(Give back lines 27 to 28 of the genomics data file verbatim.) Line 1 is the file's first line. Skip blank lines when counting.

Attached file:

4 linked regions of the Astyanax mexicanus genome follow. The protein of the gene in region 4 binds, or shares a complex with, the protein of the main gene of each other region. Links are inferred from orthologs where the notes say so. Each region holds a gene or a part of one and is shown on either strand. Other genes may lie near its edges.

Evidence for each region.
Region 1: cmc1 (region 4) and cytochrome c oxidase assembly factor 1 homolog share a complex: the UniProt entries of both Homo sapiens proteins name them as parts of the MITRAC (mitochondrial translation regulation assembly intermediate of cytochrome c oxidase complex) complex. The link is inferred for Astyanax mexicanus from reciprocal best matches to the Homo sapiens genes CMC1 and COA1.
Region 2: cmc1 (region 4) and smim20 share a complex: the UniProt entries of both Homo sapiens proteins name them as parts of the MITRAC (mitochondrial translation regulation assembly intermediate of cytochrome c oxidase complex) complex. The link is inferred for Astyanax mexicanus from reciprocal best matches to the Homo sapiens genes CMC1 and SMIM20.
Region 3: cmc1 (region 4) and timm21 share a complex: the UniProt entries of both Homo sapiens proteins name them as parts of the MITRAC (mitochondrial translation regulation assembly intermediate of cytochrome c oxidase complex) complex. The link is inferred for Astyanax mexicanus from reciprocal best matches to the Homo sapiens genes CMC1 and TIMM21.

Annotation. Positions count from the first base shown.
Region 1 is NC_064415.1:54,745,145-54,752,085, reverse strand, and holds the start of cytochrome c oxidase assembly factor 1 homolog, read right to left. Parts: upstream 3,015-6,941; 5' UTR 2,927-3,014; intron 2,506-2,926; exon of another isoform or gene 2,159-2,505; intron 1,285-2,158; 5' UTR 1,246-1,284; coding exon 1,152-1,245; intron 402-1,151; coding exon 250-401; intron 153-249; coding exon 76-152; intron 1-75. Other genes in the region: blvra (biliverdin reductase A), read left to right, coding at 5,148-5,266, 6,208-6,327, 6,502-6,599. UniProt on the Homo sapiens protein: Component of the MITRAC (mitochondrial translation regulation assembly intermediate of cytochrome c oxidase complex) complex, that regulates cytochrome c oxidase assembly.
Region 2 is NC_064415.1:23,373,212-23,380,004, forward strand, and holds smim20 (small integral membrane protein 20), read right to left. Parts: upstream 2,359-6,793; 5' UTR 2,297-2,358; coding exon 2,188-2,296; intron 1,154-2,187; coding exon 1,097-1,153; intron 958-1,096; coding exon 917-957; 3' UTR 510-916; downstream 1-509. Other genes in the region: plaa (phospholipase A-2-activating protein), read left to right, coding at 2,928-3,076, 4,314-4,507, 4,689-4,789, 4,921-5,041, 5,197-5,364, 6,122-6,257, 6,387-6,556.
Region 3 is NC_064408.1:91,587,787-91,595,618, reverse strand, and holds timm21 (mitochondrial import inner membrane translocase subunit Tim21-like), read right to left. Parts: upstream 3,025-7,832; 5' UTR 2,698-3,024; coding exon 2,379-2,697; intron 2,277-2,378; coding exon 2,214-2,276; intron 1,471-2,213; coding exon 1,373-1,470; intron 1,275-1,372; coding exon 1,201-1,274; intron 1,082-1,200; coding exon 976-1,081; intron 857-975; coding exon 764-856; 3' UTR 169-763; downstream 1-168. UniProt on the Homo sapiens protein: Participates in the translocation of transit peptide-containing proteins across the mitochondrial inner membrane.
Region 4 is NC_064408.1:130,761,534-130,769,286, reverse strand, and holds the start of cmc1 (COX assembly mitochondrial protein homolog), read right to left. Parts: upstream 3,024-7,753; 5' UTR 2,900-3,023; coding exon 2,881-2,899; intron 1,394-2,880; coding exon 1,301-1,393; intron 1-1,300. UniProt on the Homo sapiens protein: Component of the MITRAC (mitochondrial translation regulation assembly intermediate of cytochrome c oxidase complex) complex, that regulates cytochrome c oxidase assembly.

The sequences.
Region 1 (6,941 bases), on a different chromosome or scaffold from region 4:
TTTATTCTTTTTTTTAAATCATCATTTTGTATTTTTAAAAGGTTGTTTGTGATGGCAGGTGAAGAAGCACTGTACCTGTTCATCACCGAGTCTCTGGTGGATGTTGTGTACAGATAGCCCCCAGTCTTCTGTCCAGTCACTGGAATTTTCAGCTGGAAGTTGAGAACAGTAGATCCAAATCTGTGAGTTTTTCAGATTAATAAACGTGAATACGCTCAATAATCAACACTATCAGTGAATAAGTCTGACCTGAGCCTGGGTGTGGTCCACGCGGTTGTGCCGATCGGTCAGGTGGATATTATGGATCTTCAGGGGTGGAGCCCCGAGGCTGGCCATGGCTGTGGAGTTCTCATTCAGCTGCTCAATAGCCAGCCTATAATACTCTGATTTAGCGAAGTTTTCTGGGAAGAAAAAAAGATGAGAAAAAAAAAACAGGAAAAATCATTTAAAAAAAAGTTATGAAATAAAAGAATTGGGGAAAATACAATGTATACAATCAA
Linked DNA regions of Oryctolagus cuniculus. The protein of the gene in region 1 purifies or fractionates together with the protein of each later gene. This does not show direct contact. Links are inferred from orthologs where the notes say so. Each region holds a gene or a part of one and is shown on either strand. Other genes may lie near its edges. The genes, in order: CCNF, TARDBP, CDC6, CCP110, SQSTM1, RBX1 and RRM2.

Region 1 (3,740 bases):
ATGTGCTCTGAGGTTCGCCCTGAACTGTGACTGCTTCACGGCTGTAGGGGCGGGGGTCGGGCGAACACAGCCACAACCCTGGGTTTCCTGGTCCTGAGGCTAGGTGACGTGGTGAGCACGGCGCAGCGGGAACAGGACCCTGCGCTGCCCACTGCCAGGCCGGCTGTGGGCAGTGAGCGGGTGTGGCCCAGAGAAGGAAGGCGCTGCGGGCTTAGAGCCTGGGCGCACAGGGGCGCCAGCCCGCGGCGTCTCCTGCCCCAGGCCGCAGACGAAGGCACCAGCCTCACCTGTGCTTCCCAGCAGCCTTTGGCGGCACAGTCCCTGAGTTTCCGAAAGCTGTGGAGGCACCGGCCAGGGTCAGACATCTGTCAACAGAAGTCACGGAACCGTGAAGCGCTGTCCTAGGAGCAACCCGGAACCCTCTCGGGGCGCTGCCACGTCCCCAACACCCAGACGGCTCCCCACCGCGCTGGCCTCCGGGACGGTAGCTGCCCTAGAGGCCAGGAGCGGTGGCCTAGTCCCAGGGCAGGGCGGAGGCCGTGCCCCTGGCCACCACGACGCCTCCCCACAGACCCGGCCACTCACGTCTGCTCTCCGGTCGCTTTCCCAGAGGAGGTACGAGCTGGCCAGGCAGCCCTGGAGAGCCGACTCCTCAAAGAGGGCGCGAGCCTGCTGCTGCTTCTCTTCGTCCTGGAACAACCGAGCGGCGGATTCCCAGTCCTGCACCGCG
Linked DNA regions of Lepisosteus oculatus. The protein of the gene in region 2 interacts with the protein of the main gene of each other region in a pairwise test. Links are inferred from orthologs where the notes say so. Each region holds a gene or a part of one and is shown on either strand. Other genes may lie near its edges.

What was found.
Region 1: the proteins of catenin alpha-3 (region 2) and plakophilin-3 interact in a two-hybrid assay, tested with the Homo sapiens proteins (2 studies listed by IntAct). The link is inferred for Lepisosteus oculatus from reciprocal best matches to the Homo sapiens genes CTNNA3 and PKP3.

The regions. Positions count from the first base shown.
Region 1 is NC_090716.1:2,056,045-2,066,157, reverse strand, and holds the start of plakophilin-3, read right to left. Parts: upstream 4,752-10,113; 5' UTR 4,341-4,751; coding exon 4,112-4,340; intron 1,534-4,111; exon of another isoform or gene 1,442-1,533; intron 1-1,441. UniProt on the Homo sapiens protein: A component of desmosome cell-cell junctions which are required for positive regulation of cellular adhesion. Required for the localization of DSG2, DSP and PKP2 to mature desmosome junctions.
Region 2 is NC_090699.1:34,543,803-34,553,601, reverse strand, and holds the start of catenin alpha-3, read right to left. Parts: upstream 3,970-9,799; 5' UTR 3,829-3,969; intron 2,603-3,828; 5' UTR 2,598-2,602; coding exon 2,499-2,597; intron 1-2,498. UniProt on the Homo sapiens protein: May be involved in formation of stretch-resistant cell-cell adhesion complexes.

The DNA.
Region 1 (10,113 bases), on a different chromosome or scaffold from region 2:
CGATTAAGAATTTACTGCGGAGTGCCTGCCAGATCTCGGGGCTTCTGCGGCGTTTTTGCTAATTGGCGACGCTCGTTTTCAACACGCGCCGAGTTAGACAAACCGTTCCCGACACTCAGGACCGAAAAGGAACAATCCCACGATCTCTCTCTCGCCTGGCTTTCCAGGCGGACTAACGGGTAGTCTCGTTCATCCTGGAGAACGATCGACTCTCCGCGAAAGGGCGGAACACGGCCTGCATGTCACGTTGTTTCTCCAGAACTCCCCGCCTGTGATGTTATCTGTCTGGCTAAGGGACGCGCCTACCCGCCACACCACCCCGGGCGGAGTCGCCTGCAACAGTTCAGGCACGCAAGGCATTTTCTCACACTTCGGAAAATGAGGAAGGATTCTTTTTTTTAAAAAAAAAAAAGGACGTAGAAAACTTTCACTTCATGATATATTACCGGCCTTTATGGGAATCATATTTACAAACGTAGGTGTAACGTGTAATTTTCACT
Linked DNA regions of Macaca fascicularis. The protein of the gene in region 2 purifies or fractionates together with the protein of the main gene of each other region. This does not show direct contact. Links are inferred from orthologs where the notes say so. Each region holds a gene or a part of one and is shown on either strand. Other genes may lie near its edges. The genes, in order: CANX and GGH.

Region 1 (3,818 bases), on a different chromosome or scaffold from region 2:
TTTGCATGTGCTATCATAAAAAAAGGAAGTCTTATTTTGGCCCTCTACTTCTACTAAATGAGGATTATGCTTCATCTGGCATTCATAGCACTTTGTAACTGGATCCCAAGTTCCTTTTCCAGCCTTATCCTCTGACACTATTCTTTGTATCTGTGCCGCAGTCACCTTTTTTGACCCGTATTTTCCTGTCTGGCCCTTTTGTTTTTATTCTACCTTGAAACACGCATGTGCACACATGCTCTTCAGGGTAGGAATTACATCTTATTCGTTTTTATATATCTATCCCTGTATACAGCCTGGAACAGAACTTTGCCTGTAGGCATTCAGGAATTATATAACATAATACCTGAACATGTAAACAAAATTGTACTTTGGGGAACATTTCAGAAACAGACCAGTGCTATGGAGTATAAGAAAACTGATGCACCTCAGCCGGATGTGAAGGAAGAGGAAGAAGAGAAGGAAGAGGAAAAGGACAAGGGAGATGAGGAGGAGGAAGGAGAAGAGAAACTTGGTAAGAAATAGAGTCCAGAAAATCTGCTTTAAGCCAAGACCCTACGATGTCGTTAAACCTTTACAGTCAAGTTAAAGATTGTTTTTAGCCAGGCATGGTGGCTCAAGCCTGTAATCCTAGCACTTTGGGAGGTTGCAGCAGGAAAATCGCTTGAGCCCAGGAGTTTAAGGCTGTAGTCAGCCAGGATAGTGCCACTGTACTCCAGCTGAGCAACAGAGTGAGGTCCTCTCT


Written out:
Region 1 (3,818 bases), on a different chromosome or scaffold from region 2:
TTTGCATGTGCTATCATAAAAAAAGGAAGTCTTATTTTGGCCCTCTACTTCTACTAAATGAGGATTATGCTTCATCTGGCATTCATAGCACTTTGTAACTGGATCCCAAGTTCCTTTTCCAGCCTTATCCTCTGACACTATTCTTTGTATCTGTGCCGCAGTCACCTTTTTTGACCCGTATTTTCCTGTCTGGCCCTTTTGTTTTTATTCTACCTTGAAACACGCATGTGCACACATGCTCTTCAGGGTAGGAATTACATCTTATTCGTTTTTATATATCTATCCCTGTATACAGCCTGGAACAGAACTTTGCCTGTAGGCATTCAGGAATTATATAACATAATACCTGAACATGTAAACAAAATTGTACTTTGGGGAACATTTCAGAAACAGACCAGTGCTATGGAGTATAAGAAAACTGATGCACCTCAGCCGGATGTGAAGGAAGAGGAAGAAGAGAAGGAAGAGGAAAAGGACAAGGGAGATGAGGAGGAGGAAGGAGAAGAGAAACTTGGTAAGAAATAGAGTCCAGAAAATCTGCTTTAAGCCAAGACCCTACGATGTCGTTAAACCTTTACAGTCAAGTTAAAGATTGTTTTTAGCCAGGCATGGTGGCTCAAGCCTGTAATCCTAGCACTTTGGGAGGTTGCAGCAGGAAAATCGCTTGAGCCCAGGAGTTTAAGGCTGTAGTCAGCCAGGATAGTGCCACTGTACTCCAGCTGAGCAACAGAGTGAGGTCCTCTCT